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Chinese look to dominate 3D printing

July 9, 2013
Asian nations have noticed that 3D printing is mushrooming and intend have a major impact on the industry.

Stratasys Ltd. and 3D Systems Inc. are among the American companies that are household names in additive manufacturing. Less well known are Beijing Tiertime Technology Co. Inc. and Beijing Long Yuan - Automated Fabrication System, both 3D printer makers located on the other side of the world from the U.S. But Chinese firms like these could become forces to be reckoned with in the additive manufacturing industry if a new Chinese government program is successful.

3D printing industry analyst Terry Wohlers reviewed China's intentions at the recent Rapid 2013 exposition. China's central government is funding a $245 million program over three years aimed at turning that country into the world's primary additive manufacturing supplier. But "China is going to buy its way into the industry," says Wohlers. "It is not spending on R & D. It is more likely to just buy suppliers."

An Inspire S200 3D printing machine from Beijing Tiertime Technology Inc., not exactly a well-recognized brand in the world of 3D printing.

One sign of China's interest in 3D printing is the recent creation of the China 3D Printing Technology Industry Alliance. About 40 companies are members. The Alliance is involved in planning ten regional technology centers for 3D printing support. One center in Nanjing has been approved and a second is planned for Qingdao.

An SLS system from AFS in China. If the Chinese government has its way, Chinese 3D printing firms will be world dominators.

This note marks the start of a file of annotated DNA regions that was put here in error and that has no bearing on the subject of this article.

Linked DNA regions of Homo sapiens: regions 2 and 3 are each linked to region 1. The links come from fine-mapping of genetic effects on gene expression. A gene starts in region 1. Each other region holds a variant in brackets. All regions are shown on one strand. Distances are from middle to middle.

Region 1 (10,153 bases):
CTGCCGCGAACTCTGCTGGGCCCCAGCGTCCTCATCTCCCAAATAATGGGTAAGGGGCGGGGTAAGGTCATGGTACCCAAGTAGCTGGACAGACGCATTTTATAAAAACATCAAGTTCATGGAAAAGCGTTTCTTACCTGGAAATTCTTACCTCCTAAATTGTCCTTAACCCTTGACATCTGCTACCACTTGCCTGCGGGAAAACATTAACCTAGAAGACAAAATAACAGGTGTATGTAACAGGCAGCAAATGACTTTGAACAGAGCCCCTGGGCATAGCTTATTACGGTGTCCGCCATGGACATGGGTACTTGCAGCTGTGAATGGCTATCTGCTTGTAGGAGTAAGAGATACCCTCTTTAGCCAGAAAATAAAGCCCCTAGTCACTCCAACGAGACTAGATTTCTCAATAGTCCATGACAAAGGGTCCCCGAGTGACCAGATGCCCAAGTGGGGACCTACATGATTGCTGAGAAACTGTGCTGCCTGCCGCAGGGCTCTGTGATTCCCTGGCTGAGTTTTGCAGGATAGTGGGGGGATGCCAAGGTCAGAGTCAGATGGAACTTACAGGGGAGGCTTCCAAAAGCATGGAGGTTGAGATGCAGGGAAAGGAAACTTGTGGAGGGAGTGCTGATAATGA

Interestingly, Barack Obama can take partial credit for China's interest in additive manufacturing. "China is getting into the industry because of Obama's comment about 3D printing in his State of the Union address," says Wohlers.

In that speech, President Obama said 3D printing "has the potential to revolutionize the way we make almost everything." He also mentioned an additive manufacturing hub in Youngstown, Ohio being built with help from the U.S. government  and three more about to launch, suggesting Congress should "create a network of 15 of these hubs and guarantee that the next revolution in manufacturing is made in America."

Evidently Chinese companies would prefer that revolution take place on their own shores. For example, The China Daily reports that Chinese household appliance maker Haier Inc. is entering the 3D printing industry. The Daily also says Luo Jun, CEO of the Asian Manufacturing Association, thinks revenues for the 3D printing industry in China are likely to hit 10 billion yuan ($1.6 billion) in three years, making China the world's biggest market for 3D printing technology.

Indications are that other Asian nations are also boarding the 3D printing bandwagon. CMET Inc., in Japan, for example, sold 20 high-end 3D printing systems last year, Wohlers says. And the government of Singapore says it will invest $500 million over five years to boost country's skills in advanced manufacturing, including those in 3D printing. The funding is part of government's Future of Manufacturing (FoM) program. Among other things, Singapore hopes the program will help in "exploring the potential of building a new 3D printing industry ecosystem."

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